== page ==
2.The Taxpayer presented a 2001 residential appraisal that was outdated.


                     3.The County Board’s decision to lower the value or the Taxpayer’s property was not in accordance with law, was arbitrary, capricious and an abuse of discretion, as well as unsupported by substantial evidence in the record.


[Petitioner’s Notice of Appeal, p.1]. We have organized our review of the County Board decision around these three issues.






1.       The property which is the subject of this disputed is owned by Richard and Glenda Hlavnicka and was purchased in 1993 for $39,680. The area of land purchased is 19.84 acres. The house and barn were constructed in 1993. The two car detached garage was constructed in 1997 and the pole building was constructed in 1999.


2.       On April 23, 2003, the Assessor, Ms. Oakley, issued a tax assessment schedule to the Taxpayer for residential property located at 38 O’Brien Drive north of Lander, Wyoming. The Assessor estimated the market value of the property (land and improvements) at $257,900.00. [County Board Record, p. 3]


3.       On May 15, 2003, the Taxpayer filed a Statement to Contest Property Tax Assessment. A hearing before the Fremont County Board of Equalization was held on July 14, 2003. [County Board Record, p. 5]


4.       During the County Board hearing the Taxpayer presented a residential appraisal prepared by Gary Demanche, a Wyoming certified residential appraiser, which was completed on April 27, 2001. Mr. Demanche estimated that the market value for the property as of that date was $218,000. [Taxpayer Exhibit #1, pp. 8-16]. Mr. Demanche did not testify or otherwise defend his appraisal.


5.       The appraisal was prepared for the Atlantic City Federal Credit Union for refinancing rather than sale. In the appraisal the first comparable property for the sales comparison was next to the Taxpayer’s property and was very similar to the Taxpayer’s land and improvements. The other two comparables were twelve miles away in another subdivision. The second comparable was 4.3 acres and the third was 6.97 acres. The appraiser made substantial adjustments to the sales of the second and third comparables. The gross adjustment for the second comparable was 59.9 percent and for the third comparable it was 44.3percent. The net change for the second comparable was 36.7percent and for the third comparable it was 34.0 percent. The Appraiser stated in his appraisal that the property adjustments exceeded the appraisal industry recommended guidelines. [Taxpayers Exhibit No. 1, p.12].


6.       The appraiser also reported that there were a limited number of properties in the market at that time. However, Mr. Demanche did point out in the Cost Approach Comments that “small tract irrigated land similar to the subject has been selling for $6,500 per acre and higher in the immediate vicinity of the subject.” If the Assessor would have used the Demanche appraisal fair market value of $6,500 per acre the value for the 19.84 acres would have been $128,960.00. This amount is $4,060 more than the amount that the Assessor used for the 2003 market value for the land.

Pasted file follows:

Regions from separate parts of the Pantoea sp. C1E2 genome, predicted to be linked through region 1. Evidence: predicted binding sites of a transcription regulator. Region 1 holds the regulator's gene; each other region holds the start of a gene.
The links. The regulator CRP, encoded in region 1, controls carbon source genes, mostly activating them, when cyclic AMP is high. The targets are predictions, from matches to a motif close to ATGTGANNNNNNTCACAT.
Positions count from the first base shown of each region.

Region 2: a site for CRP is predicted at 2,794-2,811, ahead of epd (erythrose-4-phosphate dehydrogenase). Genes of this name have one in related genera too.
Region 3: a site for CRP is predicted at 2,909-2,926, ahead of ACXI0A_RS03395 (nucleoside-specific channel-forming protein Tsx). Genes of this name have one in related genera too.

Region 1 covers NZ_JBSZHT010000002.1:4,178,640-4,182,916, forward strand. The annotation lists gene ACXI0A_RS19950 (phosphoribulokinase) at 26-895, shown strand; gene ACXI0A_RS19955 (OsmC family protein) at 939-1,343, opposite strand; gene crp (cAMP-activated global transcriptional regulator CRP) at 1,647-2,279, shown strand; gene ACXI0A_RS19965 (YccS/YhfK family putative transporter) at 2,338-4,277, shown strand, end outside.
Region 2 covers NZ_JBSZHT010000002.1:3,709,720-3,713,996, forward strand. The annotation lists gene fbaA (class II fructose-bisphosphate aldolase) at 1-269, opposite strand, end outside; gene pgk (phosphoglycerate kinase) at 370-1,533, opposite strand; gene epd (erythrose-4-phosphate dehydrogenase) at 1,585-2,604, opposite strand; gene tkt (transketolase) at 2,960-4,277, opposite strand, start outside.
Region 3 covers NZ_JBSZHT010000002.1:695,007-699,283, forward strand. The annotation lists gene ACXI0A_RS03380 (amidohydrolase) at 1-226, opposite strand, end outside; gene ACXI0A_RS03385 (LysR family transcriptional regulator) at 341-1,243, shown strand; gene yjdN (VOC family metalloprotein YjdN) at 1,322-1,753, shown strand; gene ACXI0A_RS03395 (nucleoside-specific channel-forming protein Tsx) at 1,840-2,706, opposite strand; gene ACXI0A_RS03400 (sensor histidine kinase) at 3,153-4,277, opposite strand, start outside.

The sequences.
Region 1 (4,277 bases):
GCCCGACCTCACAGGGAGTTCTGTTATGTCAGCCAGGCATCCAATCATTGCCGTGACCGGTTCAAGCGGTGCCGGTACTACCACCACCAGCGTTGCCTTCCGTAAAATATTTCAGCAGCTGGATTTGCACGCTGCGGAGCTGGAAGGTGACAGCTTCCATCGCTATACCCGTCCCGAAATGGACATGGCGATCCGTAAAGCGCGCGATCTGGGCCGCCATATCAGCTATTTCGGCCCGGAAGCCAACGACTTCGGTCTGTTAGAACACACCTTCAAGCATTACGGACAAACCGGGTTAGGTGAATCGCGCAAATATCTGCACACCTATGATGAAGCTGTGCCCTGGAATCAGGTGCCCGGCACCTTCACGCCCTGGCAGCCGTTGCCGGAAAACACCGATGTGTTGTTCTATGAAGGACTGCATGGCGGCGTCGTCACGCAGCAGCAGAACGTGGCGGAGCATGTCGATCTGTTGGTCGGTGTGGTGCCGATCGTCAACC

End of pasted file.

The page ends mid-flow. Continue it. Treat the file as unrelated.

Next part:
7.       The Assessor’s market value in the 2000 assessment schedule for the buildings (including the house) was $133,000. Similarly the market value in the 2003 assessment schedule for the buildings (including the house) was also $133,000. [County Board Record, pp. 2-3]. The increase in total value was due to the increase of land values in that area. The land was valued in the 2000 assessment at $67,700. The land was valued on the 2003 assessment at $124,900. [County Board Record, pp. 4-5]. This computes to a value of $6295 per acre.


8.       The Assessor did not consider the 2001 appraisal which used three 2000 sales. The Assessor explained that each year’s assessment stands on its own and the reason the property had not been adjusted in the last few years was that there had been few sales in the Taxpayer’s neighborhood until the year 2002. The Assessor then presented a list of eleven current sales and explained how each was used in the assessment process and how these sales were entered into the computer for the Computer Assisted Mass Appraisal System (CAMA). [Exhibit J, p. 54].

 Sale Price

Improvement Value

Land Value

CAMA Land Value

Sale’s Ratio

Area in Acres

Price per










$ 93,300








$ 97,500














$ 64,880

$ 64,600






$ 33,695

$ 32,500






$ 32,500

$ 32,500





$ 8,600







$ 11,700







$ 4,500

$ 74,500

$ 59,600






$ 81,000

$ 77,200





The Median Ratio for these properties is 0.95. The dispersion factor is 9.07percent. These figures are within the rules of the State Board of Equalization. Rules, Board of Equalization, Chapter 5, Section 6.





9.       Article 15, Section 11(d) of the Wyoming Constitution requires all property “[a]ll taxation shall be equal and uniform within each class of property. The legislature shall prescribe such regulations as shall secure a just valuation of taxation of all property, real and personal.”